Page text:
“Ancient Lands: A Photo Essay,”
Ensign, Sept. 1980, 32
Out of the events and unique setting portrayed in the Old Testament arose the nation of Israel, a covenant nation directed by the commandments of God and further shaped and molded as a people by special political, cultural, and physical circumstances. There were the earthly influences of the land on which they dwelt and from which they extracted a living—the soil, the vegetation, the arid landscape. And there were the less subtle forces of neighboring kingdoms—Assyria, Babylon, and others—each one nudging, pressing in, invading, exerting its own influence on the culture and institutions of Israel, changing its political and social structure, testing its fortitude and obedience.
The scenes in the pages that follow illustrate something of the political and geographical milieu of the Old Testament. These are some of the features that will become familiar as we now embark on a two-year study of the Old Testament in our Gospel Doctrine classes, enriching our understanding of the descendants of Abraham, Isaac, and Jacob.
The history of mankind, having been cut short by the Flood, once again resumed its steady march after the ark built by Noah rested “upon the mountains of Ararat” (
Gen. 8:4). The snow-clad summit of Mt. Ararat (1) (now called Agri Dagi), traditional landing place of Noah’s ark, rises to a height of 17,000 feet above the rugged terrain of eastern Turkey near the Soviet border.
Abraham the Patriarch, the “father of many nations” (
Gen. 17:5), began his journey to the land of Canaan from “Ur of the Chaldees,” possibly the city of his birth and childhood (see Gen. 11:27–31). Remains of Ur (2) and its famous ziggurat, or temple tower of Ur-Nammu, can be seen at Tell al-Muqayyar, 150 miles from the Persian Gulf near the lower Euphrates River.
“And they came unto Haran, (3) and dwelt there” for a season, gathering “substance” and “souls” (
Gen. 11:31; Gen. 12:5). From the area of Haran, in the Old Testament region of Padan-aram, also came Rebekah the wife of Isaac ( Gen. 24) and Jacob’s wife Rachel ( Gen. 28–29).
The boundaries of Old Testament Canaan were from Egypt into Syria, and from the Jordan River to the Mediterranean, where Sidon (5) (modern Saida, Lebanon) was a major port city.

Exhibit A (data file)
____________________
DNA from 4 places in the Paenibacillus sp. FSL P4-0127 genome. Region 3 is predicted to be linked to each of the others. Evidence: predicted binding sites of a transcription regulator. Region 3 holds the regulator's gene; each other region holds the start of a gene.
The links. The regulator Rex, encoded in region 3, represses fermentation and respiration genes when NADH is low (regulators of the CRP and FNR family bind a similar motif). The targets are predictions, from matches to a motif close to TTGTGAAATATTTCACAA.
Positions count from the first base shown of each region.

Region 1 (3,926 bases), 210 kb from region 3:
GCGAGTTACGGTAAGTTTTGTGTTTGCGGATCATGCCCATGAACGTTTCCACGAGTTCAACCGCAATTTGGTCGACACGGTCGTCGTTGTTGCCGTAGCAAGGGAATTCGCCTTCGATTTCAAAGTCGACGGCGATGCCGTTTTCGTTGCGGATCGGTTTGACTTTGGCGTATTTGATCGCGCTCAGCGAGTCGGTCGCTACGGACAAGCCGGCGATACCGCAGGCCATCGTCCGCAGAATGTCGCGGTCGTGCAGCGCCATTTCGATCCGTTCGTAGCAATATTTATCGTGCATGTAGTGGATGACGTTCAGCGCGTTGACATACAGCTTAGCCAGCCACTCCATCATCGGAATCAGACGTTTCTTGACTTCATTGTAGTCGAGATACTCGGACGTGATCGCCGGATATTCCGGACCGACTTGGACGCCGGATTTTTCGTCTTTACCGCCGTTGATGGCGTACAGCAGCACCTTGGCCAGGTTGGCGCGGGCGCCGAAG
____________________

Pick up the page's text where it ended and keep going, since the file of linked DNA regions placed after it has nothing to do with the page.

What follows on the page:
When the children of Israel began to filter into Canaan after the Exodus, they encountered the worship of Baalim, the local Canaanite fertility gods. These false gods became a “snare” unto the Israelites, who “forsook the Lord, and served Baal” (
Judg. 2:3, 11–12). Shown here in a destructive character, this Baal figure, (4) designated as the “storm god,” was discovered at Ras Shamra (ancient Ugarit).
At the recently discovered site of Ebla, (6) an ancient capital in northern Syria, cuneiform tablets were found that made mention of the names Abraham, Esau, Saul, David, and possibly even Eber, who lived six generations before Abraham.
The Assyrian Empire, centered around the cities of Assur, Calah (Nimrud), Nineveh, and Khorsabad in upper Mesopotamia, terrorized Israel from the time of King Ahab and completed the captivity of the Ten Tribes.
A 7-foot limestone monolith (8) discovered at Kurkh (near Diyarbakir, Turkey, fifty miles from the Syrian border) depicts Shalmaneser III (858–824
B.C.) thanking his gods and boasting to them of his “victory” (which was, in truth, a stand-off) over an alliance which, according to the inscription, included “2,000 chariots and 10,000 foot-soldiers of Ahab the Israelite.”
Calah, capital of Assyria for 150 years beginning in 879
B.C., is the site of the 6-acre palace of Ashurnasirpal II, which contained numerous bas-reliefs (7) (11) and other artifacts.
(10) is taken from the mound of Calah (Nimrud) looking westward toward the Tigris River (the dark line of vegetation in the background).
Nineveh, the ruins of which are shown here (9) with the modern city of Mosul in the background, was the last capital of the Assyrian Empire.
The Babylonian Empire succeeded Assyria in its aggressive domination of the Fertile Crescent area. Nebuchadnezzar II (605–562
B.C.), king of Babylon, carried Judah captive in 587 B.C., completing the Exile. Excavations at the mound of ancient Babylon (14) have revealed the ruins of an enormous city (12) (15).
The great Ishtar Gate, (13) dedicated to the goddess of that name, formed one of the principal entrances into Babylon.
After the defeat of Babylon by Cyrus the Great in 539
B.C., the kings of the Persian Empire became masters of Palestine and Syria. Cyrus, who was called “anointed” of the Lord by Isaiah ( Isa. 45:1), allowed the Jews to begin their return to their homeland; and his successor Darius I was reigning during the reconstruction of the temple in Jerusalem. Persepolis, (20) the ancient capital of the Persian Empire, was even more spectacular than Babylon under Nebuchadnezzar II in terms of architectural grandeur.
Ancient Susa (biblical Shushan), at one time the chief city of the kingdom of Elam (see
Dan. 8:2), became the Persian royal winter residence. The story of Esther had its setting in Shushan, and Nehemiah served as a cupbearer there. The excavation area of Shushan (19) produced the famous stele (17) inscribed with the Code of Hammurabi (king of Babylon in Abraham’s era), and a pillar (18) adorned by two colossal bulls was found in the great palace hall.
It was flanked by twin towers upon which legendary bulls and serpent dragons (16) were molded in bas-relief. As the scene of the captivity of Judah, Babylon exerted more influence on the thought, activities, and worship of the Jewish people than any other entity; it was to become a symbol of evil in scriptural and prophetic expression.
Photos by George Horton, Church Educational System, David Urry, and Lynn M. Hilton